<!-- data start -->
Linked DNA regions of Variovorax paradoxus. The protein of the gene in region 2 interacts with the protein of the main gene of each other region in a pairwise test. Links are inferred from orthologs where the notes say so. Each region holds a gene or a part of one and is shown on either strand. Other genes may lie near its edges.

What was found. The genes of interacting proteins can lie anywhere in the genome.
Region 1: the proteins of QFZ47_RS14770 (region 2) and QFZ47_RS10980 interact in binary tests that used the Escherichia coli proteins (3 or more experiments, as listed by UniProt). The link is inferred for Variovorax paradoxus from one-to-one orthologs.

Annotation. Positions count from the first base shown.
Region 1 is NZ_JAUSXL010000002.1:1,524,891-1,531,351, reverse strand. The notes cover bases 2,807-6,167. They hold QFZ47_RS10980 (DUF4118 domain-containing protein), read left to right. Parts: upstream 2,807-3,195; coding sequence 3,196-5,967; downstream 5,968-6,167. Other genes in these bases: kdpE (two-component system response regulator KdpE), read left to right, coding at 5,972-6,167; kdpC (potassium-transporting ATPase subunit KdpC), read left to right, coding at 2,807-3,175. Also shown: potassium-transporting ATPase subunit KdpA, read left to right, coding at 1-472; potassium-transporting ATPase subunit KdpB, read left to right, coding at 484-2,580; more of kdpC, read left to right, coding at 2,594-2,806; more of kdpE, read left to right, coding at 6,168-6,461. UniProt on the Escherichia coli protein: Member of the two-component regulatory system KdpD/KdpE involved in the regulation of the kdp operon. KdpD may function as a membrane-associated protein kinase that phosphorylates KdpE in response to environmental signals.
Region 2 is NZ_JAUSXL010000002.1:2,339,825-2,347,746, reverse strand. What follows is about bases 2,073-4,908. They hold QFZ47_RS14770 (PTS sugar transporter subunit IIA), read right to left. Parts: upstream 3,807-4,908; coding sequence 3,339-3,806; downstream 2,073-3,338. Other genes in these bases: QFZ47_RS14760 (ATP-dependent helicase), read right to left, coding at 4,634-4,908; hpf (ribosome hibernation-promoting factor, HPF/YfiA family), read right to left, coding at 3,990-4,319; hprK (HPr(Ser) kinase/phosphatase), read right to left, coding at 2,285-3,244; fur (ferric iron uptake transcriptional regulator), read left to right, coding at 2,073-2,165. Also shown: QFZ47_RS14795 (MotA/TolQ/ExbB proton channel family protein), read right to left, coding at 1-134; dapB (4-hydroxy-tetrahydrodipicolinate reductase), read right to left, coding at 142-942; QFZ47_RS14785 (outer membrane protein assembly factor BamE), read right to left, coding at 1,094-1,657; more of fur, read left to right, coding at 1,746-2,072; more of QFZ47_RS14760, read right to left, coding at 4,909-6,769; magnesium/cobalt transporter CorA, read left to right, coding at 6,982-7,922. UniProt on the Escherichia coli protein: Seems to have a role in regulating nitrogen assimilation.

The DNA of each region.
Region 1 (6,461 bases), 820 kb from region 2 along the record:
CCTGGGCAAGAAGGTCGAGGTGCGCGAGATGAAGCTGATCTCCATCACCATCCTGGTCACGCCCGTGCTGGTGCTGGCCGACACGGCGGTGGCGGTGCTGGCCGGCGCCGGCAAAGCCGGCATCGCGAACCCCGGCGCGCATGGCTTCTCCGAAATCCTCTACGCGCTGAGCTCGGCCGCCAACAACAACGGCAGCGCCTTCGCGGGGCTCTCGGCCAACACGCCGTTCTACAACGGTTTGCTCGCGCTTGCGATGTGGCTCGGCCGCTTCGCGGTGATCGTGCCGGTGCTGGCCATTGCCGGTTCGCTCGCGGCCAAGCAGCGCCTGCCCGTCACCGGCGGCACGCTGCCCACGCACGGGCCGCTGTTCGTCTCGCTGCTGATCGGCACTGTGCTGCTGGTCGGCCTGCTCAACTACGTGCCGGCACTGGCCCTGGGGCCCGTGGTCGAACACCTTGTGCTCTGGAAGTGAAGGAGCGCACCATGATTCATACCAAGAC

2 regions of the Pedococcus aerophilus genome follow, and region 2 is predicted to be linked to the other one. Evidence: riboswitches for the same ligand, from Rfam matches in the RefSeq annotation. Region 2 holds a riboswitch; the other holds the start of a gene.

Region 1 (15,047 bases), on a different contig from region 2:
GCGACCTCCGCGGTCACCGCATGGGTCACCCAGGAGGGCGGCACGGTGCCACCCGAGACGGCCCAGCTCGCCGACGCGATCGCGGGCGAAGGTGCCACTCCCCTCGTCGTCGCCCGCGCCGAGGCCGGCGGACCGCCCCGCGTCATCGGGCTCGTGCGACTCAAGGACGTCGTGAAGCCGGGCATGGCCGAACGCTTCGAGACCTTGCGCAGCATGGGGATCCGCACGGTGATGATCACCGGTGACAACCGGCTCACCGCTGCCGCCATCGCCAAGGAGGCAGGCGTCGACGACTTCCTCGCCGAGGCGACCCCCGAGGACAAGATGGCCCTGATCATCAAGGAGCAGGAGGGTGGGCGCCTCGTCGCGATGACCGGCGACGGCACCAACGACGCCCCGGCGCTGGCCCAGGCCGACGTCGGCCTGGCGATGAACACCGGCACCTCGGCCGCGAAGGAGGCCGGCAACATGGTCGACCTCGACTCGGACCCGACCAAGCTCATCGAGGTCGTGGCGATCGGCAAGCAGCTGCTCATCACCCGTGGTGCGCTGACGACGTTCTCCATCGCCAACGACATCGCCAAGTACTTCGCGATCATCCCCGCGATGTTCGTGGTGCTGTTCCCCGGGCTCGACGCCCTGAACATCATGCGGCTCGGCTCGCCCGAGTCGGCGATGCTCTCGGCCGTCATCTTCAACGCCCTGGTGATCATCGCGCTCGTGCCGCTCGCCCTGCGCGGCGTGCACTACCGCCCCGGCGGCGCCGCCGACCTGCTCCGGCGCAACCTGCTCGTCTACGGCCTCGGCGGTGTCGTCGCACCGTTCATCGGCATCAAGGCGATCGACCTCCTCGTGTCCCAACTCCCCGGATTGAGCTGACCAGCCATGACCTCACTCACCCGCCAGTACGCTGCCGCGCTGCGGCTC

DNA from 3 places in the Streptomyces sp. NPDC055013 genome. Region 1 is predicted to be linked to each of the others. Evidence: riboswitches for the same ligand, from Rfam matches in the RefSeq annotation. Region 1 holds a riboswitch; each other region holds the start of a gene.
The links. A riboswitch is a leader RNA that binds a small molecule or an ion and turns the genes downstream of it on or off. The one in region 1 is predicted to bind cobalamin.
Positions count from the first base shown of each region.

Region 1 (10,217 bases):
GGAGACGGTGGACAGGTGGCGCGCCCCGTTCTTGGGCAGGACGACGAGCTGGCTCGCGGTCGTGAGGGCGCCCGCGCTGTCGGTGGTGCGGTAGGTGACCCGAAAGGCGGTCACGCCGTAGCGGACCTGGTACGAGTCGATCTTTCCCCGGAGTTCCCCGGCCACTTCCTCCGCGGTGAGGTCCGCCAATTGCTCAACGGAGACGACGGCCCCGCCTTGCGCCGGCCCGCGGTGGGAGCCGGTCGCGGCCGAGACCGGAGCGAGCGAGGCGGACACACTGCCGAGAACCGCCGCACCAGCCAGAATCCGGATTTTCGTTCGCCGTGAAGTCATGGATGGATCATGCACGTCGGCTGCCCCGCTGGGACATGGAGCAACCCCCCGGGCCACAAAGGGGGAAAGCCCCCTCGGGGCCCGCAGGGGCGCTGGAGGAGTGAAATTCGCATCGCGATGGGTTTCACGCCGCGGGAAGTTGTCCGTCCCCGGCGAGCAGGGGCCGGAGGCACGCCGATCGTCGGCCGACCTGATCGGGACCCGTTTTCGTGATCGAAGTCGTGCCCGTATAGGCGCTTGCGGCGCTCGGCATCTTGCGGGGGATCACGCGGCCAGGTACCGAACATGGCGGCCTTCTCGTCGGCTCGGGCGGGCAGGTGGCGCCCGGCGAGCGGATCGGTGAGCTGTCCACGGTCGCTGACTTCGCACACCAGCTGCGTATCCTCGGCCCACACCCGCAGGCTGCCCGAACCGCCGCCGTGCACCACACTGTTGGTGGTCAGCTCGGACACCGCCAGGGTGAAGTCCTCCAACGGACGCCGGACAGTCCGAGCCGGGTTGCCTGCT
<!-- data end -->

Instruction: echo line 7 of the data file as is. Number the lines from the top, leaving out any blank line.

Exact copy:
The DNA of each region.